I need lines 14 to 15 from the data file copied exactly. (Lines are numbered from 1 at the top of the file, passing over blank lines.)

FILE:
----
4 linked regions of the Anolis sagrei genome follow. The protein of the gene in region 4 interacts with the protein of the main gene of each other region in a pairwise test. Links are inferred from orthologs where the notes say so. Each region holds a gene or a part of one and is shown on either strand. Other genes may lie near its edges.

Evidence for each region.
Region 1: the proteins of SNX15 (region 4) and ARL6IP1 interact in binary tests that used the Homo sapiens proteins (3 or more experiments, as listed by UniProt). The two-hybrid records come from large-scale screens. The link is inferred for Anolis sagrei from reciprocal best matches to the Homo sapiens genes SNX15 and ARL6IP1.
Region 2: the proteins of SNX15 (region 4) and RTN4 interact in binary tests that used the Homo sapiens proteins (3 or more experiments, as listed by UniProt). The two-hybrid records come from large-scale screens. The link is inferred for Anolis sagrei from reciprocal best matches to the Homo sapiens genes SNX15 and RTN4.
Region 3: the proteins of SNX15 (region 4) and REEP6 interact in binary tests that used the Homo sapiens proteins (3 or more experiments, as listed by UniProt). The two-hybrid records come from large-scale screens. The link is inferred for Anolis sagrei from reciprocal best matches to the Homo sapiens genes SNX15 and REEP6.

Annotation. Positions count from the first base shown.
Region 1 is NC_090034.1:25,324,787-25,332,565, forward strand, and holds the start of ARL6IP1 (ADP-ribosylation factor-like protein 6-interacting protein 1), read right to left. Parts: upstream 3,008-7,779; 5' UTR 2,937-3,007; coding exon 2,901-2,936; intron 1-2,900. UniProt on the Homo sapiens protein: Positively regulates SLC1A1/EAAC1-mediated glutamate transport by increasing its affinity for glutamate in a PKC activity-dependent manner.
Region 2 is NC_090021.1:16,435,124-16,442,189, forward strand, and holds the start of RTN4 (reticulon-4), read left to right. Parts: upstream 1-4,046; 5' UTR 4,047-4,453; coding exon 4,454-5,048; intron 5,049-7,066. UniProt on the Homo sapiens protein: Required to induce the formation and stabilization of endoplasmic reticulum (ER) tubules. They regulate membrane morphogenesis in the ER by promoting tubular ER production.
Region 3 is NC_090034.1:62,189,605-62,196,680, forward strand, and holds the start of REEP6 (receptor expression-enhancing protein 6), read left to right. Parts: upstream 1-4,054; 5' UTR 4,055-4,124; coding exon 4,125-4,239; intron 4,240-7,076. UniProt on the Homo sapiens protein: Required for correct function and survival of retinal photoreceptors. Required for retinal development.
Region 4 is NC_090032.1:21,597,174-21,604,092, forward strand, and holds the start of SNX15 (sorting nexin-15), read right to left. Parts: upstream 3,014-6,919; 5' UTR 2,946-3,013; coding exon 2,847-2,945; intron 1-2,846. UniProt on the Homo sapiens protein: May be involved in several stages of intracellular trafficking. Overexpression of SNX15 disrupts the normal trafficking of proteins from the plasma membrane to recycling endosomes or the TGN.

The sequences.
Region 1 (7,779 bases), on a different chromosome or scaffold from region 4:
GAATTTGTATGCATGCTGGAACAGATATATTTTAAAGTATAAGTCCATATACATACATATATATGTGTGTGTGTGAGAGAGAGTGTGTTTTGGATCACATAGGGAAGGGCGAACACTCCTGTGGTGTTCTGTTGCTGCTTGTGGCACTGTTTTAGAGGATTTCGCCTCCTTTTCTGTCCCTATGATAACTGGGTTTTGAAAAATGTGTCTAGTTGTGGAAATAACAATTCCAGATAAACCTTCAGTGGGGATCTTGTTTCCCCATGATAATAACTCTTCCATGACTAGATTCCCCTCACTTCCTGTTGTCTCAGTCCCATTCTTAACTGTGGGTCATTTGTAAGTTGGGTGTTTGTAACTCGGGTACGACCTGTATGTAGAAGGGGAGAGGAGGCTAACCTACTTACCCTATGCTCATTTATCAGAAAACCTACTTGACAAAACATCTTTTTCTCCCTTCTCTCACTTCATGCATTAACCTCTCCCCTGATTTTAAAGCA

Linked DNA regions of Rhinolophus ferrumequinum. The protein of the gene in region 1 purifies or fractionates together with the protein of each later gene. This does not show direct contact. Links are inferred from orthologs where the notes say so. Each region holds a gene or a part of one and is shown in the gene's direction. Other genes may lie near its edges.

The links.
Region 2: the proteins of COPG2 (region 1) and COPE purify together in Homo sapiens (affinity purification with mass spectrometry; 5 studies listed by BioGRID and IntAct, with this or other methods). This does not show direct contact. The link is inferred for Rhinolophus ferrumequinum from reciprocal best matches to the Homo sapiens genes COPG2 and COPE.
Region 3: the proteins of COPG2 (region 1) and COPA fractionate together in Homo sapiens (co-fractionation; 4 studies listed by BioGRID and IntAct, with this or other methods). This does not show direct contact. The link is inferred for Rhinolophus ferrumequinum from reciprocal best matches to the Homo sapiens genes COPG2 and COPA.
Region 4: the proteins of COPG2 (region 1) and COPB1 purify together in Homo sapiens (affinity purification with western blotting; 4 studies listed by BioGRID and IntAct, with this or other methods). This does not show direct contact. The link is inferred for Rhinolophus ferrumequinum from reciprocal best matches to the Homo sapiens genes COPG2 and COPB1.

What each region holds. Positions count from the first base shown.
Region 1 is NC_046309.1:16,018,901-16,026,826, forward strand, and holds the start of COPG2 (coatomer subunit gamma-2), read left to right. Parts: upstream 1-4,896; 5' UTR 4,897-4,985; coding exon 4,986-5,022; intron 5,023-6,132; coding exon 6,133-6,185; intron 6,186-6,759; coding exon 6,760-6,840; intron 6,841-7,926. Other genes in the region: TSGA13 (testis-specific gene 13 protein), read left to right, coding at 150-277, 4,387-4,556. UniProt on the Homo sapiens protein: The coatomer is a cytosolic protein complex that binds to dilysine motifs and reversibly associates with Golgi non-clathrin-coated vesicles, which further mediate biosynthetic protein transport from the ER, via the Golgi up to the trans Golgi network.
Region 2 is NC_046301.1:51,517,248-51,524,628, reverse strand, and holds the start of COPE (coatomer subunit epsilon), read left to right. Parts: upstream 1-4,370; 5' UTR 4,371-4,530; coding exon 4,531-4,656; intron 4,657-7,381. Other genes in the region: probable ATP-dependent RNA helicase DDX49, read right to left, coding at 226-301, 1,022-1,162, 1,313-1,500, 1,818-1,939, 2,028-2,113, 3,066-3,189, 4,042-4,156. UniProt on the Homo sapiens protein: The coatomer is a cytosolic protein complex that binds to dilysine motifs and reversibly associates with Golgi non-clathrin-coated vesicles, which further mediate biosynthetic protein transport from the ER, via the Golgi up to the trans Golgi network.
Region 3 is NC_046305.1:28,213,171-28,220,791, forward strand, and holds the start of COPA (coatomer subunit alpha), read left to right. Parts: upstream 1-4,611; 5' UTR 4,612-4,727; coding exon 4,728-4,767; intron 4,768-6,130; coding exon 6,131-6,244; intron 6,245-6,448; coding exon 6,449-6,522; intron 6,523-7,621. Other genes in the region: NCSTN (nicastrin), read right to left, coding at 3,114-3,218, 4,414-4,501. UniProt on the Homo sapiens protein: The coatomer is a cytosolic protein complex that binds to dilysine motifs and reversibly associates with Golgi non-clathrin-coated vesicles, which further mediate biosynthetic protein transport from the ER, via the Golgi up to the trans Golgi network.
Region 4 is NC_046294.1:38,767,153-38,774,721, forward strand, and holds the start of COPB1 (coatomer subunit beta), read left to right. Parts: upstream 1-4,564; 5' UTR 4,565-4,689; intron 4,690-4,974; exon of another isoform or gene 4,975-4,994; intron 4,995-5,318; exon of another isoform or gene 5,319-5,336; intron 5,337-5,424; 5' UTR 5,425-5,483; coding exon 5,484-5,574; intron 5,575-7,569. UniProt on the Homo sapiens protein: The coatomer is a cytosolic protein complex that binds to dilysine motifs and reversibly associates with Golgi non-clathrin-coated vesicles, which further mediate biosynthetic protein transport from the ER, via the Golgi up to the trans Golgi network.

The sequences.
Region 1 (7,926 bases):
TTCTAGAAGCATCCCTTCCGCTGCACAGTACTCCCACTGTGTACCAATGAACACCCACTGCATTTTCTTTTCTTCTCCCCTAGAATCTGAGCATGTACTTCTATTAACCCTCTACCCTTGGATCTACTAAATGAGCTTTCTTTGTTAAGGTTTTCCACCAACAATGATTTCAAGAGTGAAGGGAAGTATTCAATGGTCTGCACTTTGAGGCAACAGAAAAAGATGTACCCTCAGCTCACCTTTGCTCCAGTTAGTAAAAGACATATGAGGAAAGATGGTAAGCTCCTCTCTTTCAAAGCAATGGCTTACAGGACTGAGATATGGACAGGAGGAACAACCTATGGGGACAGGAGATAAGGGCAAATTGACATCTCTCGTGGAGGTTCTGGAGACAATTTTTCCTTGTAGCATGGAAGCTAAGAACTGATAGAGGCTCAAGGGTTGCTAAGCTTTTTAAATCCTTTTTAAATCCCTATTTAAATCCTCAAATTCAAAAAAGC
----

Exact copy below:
Linked DNA regions of Rhinolophus ferrumequinum. The protein of the gene in region 1 purifies or fractionates together with the protein of each later gene. This does not show direct contact. Links are inferred from orthologs where the notes say so. Each region holds a gene or a part of one and is shown in the gene's direction. Other genes may lie near its edges.

The links.